Sri Lanka's army on Sunday acknowledged that soldiers opened fire during a massive protest the day prior but said military personnel did not intend to cause "deliberate" harm to protestors.
"The Army categorically denies having opened fire towards the protesters, but fired a few rounds to the air and the sidewalls of the main gate entrance to the President's House compound as a deterrent," it said in a statement.
Video footage shared early Sunday showed heavily armed and masked soldiers taking aim and firing at the walls of the presidential palace, with protestors clearly visible on the other side, the Tamil Guardian website reported.
"Firing into the air and sidewalls do not therefore necessarily mean that those Army personnel on duty were intent on causing deliberate harm to the protesters," added the army statement.
The parliament speaker hours after announced that President Gotabaya Rajapaksa will resign on July 13, and Prime Minister Ranil Wickremesinghe also expressed his willingness to step down after the formation of an all-party government.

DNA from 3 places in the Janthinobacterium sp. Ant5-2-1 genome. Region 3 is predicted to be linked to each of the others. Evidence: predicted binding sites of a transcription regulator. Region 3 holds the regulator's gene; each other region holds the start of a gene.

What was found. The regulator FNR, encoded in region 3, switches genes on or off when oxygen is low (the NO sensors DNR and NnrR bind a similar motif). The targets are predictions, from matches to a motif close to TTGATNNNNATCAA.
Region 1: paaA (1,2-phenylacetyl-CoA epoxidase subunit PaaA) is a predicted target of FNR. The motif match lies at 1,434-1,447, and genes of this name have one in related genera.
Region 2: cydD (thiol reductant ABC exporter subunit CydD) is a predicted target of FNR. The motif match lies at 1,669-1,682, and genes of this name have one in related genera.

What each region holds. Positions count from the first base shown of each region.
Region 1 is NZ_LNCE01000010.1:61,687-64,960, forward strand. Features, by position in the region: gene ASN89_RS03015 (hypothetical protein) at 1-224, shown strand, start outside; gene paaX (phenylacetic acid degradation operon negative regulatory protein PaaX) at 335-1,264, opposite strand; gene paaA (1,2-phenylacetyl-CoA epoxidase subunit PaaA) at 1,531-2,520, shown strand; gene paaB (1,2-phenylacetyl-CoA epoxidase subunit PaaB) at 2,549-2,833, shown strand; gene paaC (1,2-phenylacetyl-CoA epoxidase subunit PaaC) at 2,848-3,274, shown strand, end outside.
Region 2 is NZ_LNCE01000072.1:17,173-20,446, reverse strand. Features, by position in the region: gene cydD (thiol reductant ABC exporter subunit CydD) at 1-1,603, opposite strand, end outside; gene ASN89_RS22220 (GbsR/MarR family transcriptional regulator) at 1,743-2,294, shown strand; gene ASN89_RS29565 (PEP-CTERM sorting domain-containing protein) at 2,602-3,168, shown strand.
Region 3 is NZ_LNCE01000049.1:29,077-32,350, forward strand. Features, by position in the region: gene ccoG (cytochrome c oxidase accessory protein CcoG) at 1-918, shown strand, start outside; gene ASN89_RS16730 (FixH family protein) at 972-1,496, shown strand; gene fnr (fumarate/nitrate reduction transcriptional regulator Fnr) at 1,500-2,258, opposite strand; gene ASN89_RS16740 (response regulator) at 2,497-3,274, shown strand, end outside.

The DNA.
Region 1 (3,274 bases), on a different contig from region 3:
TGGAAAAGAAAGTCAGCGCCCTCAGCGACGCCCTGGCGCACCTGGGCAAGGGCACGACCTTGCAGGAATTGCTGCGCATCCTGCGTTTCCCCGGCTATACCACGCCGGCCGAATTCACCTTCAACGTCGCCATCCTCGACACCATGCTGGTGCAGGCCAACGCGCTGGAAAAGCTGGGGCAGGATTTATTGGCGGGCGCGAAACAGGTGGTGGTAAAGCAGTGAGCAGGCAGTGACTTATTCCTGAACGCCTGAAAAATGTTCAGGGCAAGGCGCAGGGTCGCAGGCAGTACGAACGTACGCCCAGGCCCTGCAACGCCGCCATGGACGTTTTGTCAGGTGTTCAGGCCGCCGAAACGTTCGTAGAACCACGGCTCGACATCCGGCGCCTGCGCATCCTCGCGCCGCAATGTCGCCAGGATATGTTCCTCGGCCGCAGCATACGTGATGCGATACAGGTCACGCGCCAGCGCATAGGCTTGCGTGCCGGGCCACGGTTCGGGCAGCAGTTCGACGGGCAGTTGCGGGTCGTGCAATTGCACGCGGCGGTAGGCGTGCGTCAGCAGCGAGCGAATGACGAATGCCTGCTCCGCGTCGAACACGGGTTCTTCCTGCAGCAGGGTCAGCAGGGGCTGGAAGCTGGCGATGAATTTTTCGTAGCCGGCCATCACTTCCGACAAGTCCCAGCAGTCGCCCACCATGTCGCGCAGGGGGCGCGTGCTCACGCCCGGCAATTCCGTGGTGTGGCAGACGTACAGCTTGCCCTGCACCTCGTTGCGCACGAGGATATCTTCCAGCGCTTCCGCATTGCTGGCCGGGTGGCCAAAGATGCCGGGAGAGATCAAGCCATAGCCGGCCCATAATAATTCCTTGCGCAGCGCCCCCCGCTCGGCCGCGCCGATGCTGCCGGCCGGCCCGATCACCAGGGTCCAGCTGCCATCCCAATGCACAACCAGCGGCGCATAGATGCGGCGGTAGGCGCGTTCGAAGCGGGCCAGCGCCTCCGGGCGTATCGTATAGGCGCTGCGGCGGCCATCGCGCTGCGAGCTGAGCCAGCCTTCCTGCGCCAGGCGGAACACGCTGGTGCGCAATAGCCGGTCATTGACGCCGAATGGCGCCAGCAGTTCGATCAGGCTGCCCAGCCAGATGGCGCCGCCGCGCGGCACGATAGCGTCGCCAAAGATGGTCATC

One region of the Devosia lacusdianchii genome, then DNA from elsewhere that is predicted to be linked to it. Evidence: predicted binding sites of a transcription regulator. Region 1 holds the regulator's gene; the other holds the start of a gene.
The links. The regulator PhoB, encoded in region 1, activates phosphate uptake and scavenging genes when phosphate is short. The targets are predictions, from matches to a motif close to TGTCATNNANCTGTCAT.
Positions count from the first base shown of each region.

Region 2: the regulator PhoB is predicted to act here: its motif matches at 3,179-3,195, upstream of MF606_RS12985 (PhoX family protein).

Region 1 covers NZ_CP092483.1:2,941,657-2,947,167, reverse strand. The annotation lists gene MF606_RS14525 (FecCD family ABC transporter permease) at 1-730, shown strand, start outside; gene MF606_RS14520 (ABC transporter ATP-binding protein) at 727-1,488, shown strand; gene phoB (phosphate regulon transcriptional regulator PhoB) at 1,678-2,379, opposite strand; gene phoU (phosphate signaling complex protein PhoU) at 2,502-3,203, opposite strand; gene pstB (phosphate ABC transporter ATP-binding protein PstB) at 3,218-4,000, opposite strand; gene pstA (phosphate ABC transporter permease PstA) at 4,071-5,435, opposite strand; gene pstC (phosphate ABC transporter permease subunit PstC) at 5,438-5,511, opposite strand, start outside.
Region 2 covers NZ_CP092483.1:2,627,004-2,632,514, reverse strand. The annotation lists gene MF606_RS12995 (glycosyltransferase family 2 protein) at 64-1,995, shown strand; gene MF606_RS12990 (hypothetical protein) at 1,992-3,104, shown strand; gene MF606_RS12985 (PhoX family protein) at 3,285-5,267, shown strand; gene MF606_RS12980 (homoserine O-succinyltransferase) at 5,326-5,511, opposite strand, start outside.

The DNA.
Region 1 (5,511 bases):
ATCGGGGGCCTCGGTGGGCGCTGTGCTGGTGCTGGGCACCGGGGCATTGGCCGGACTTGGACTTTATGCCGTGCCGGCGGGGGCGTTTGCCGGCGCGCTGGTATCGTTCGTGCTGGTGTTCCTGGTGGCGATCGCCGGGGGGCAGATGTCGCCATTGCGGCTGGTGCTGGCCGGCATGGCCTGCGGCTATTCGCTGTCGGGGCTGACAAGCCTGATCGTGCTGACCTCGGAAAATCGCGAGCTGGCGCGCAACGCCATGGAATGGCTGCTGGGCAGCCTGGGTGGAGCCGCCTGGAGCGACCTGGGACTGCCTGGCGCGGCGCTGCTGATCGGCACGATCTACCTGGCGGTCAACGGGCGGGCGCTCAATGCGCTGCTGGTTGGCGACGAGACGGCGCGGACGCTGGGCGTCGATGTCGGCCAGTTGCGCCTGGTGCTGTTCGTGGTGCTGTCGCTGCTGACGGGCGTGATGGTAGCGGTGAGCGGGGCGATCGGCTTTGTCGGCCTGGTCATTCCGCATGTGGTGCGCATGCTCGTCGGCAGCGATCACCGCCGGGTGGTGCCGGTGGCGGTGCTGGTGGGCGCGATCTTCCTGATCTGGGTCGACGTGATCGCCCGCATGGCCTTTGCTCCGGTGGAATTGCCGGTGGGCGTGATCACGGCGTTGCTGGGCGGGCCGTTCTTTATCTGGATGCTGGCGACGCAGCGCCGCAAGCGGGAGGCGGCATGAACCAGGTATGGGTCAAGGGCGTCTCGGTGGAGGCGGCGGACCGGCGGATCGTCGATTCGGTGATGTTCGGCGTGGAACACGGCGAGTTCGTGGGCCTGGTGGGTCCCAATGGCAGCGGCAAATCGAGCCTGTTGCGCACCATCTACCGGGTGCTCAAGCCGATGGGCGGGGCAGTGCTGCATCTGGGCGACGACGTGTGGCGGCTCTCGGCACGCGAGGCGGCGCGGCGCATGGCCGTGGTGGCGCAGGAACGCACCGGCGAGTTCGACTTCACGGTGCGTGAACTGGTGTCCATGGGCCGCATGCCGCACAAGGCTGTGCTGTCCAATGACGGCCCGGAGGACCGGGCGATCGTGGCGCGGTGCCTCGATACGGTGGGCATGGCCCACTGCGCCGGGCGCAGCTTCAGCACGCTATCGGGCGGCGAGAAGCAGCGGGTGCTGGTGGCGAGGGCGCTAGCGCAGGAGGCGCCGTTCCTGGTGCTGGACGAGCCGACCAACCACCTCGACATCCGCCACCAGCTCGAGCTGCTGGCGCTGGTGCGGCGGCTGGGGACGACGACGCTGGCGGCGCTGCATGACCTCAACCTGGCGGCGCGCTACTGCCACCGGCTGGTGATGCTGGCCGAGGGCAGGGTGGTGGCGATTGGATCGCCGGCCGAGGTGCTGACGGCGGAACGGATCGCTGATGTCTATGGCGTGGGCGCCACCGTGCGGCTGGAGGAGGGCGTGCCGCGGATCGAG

Meanwhile, Sri Lankan media outlets reported that a ship carrying 3,700 metric tons of liquefied natural gas reached the shores of the country.
The second shipment of 3,740 metric tons of LNG is scheduled to arrive on Monday, according to Sri Lanka's Presidential Secretariat.
It also said that Rajapaksa instructed officials to expedite the distribution of gas after the first ship arrived on early Sunday.
Crippled by a shortage of foreign exchange, the island nation of 22 million people has defaulted on all of its foreign debt.
Amid currency depreciation and high inflation, the country has been unable to pay for petrol and other necessities, resulting in anti-government protests. A lack of fuel for power stations has also resulted in constant power cuts. State employees have been asked to work from home, while schools are closed.
The government is negotiating a bailout package with the International Monetary Fund.